It's always a little emotional and somewhat nerve wracking when you introduce your toddler to your favourite band. What if they hate it? Or ask you to turn it off? As a lifelong lover of The Beatles, happily their wacky ways, catchy melodies and ability to paint pictures with lyrics aided me enormously. There are so many to choose from: Yellow Submarine, Penny Lane, even later solo works such as McCartney's Frog Song. I can, however, think of few better songs for a toddler than Octopus's Garden and I was delighted to discover that it has now been captured in quality picture book form.
With lyrics by Ringo Starr (obviously) and gorgeous illustrations by Ben Cort (who created the images for Alien's Love Underpants), this happy dream between a young boy and his tank-bound pet fish, has rapidly become a bedtime ritual and joined our repertoire of sleepy time songs. It also comes with a CD containing a new recording of the song by Ringo and narrated version of the book, which can be played alongside; great for independent little ones who like to do things themselves. Though the publishers recommend this book for 4-8 year olds, I'd say that it works brilliantly for my almost three year old, and even ten month old Culturetot finds it very engaging. Some of the pictures have been produced lengthways across the book and these in particular capture the real depths below the storm where the children are safely hiding. It's a cosy song, and the book with its deep and colourful palette and joyful characters echoes this haven where play can be free.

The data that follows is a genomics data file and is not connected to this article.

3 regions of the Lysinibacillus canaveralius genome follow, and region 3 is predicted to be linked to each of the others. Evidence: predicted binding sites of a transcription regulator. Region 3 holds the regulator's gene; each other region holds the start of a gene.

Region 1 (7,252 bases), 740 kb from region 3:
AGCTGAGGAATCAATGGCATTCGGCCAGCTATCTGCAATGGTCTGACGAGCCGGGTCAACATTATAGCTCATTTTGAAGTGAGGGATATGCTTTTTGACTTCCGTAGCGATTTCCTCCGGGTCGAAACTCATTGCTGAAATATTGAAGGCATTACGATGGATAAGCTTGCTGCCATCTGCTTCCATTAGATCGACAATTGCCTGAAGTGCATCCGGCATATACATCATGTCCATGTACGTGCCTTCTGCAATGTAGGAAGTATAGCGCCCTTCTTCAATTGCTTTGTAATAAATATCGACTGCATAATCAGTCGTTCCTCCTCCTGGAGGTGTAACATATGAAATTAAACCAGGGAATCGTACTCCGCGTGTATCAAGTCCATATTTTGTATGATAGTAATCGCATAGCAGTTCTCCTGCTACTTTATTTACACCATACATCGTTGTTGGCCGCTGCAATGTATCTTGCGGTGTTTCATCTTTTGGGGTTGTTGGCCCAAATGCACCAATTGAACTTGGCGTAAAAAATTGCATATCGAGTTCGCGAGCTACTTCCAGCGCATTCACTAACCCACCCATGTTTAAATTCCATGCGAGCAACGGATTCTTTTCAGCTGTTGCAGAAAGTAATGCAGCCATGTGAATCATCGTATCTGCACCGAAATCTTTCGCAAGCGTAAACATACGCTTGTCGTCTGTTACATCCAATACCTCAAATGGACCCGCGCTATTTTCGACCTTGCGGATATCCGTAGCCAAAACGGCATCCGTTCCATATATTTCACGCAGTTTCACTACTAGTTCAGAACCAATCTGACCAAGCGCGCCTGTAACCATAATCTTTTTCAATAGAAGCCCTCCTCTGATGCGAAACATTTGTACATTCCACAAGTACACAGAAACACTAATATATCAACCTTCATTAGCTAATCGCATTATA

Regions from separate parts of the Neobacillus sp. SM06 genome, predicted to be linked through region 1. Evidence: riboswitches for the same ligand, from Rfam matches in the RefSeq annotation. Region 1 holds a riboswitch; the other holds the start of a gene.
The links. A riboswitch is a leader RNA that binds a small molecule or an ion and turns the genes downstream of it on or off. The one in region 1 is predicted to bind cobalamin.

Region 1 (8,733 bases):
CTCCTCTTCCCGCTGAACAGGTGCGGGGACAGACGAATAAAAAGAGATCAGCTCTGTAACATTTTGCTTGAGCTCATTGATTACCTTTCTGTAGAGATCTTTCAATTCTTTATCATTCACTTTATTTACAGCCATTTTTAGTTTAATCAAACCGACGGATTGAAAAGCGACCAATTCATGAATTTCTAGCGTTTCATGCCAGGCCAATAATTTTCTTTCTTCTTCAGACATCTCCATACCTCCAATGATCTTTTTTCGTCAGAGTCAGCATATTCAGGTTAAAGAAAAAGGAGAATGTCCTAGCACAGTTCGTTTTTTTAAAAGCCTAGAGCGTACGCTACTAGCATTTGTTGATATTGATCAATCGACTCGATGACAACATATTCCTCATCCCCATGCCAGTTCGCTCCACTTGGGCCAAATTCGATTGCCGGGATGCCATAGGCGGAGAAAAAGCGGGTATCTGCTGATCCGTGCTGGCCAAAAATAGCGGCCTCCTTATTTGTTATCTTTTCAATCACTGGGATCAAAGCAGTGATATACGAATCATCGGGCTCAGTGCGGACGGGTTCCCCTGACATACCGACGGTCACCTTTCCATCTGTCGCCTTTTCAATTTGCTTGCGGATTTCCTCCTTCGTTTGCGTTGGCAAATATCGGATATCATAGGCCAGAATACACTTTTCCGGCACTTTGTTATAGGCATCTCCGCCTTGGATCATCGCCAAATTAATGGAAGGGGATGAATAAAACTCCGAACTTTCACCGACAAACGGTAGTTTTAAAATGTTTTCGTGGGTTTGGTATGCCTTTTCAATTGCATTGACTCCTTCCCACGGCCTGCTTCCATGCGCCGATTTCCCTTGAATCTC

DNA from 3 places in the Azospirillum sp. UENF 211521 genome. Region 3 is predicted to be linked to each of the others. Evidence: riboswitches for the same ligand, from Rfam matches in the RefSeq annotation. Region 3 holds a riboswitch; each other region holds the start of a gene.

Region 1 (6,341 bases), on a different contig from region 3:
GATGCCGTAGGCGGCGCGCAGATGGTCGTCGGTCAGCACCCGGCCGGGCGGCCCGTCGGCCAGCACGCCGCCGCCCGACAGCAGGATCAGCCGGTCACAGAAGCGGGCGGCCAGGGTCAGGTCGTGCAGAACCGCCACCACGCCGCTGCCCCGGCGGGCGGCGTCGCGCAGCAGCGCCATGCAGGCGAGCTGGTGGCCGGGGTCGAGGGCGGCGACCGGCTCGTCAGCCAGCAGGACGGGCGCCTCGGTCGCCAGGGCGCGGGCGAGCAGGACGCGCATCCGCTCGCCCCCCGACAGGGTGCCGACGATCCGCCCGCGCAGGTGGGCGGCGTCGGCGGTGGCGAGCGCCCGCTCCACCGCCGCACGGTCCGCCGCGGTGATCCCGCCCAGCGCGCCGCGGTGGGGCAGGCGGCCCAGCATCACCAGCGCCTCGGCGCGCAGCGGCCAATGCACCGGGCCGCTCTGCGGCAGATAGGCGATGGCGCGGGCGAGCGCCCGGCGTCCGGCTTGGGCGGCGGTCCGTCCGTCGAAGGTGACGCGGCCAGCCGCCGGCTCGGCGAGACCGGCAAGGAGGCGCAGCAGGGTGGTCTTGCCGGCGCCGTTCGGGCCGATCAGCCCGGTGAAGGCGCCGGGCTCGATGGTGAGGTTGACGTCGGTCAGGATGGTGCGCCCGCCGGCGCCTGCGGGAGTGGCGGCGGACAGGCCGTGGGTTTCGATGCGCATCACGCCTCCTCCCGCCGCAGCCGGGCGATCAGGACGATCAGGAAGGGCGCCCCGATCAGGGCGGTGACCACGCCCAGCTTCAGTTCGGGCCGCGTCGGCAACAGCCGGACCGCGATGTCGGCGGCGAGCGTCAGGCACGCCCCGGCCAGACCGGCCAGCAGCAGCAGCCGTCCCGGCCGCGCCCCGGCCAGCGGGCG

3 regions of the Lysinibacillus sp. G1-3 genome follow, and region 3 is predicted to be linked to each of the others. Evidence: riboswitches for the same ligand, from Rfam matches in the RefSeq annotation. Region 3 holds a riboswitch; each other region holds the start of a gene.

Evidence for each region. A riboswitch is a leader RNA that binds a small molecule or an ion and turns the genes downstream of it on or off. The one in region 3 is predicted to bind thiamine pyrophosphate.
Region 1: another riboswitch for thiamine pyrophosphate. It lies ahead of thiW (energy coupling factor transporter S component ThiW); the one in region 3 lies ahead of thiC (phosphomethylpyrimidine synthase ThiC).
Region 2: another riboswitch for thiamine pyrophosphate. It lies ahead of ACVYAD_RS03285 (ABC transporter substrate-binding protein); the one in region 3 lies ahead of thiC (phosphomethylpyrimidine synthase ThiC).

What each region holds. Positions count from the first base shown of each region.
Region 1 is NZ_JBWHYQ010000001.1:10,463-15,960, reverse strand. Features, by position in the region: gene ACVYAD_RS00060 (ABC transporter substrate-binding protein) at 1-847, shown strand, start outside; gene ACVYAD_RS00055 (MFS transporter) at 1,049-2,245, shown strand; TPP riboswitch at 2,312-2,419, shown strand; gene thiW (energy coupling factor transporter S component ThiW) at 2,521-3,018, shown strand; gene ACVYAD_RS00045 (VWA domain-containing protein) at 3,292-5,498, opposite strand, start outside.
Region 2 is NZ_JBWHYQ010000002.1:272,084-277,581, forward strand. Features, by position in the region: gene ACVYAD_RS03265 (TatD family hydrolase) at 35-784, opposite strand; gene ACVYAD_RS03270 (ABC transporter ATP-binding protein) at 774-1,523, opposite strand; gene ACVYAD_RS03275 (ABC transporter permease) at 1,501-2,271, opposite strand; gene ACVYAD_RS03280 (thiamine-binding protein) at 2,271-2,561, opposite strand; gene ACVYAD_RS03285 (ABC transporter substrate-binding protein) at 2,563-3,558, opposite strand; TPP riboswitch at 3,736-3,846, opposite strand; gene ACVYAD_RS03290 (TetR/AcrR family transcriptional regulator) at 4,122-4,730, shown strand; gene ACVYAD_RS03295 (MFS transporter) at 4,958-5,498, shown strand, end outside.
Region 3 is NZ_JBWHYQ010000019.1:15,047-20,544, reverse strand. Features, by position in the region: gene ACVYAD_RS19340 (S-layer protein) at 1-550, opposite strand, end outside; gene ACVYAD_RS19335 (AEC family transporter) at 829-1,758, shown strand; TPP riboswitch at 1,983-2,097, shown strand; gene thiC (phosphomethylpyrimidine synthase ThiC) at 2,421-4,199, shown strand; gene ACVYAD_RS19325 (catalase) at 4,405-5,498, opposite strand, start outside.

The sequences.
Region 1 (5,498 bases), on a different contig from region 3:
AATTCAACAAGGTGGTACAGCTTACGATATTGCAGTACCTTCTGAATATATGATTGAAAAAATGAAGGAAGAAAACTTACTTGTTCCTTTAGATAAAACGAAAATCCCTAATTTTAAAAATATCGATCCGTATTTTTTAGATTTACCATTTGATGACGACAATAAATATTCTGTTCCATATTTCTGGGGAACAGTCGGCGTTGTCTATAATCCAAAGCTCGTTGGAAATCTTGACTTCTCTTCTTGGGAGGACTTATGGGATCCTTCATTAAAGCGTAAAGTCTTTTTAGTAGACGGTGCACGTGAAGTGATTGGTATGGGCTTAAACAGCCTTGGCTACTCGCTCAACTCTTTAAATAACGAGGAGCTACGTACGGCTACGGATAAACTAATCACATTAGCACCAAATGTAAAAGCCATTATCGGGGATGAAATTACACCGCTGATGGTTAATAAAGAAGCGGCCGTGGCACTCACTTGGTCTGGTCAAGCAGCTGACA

Octopus's Garden was only the second of Ringo Starr's compositions for The Beatles and is included on the last album the Beatles recorded together - Abbey Road. Apparently Ringo got a bit fed up during the White Album sessions and took his family on holiday to Sardinia. A friend lent him a boat and the captain served Octopus for lunch. Whilst Ringo didn't partake of this cuisine, he was fascinated to hear that "...they go round the sea bed and pick up stones and shiny objects and build gardens. I thought "How fabulous! Cause at the time I just wanted to be under the sea too. I wanted to get out of it for a while."" (Ringo 1981).
George Harrison worked on the song with Ringo when he returned, and Ringo even created the water sounds by blowing bubbles in a glass of water. It isn't difficult to see why such a song can conjure up halcyon dreams of childhood, and wrap its many limbs around a three year old's imagination. I love sharing this with the girls.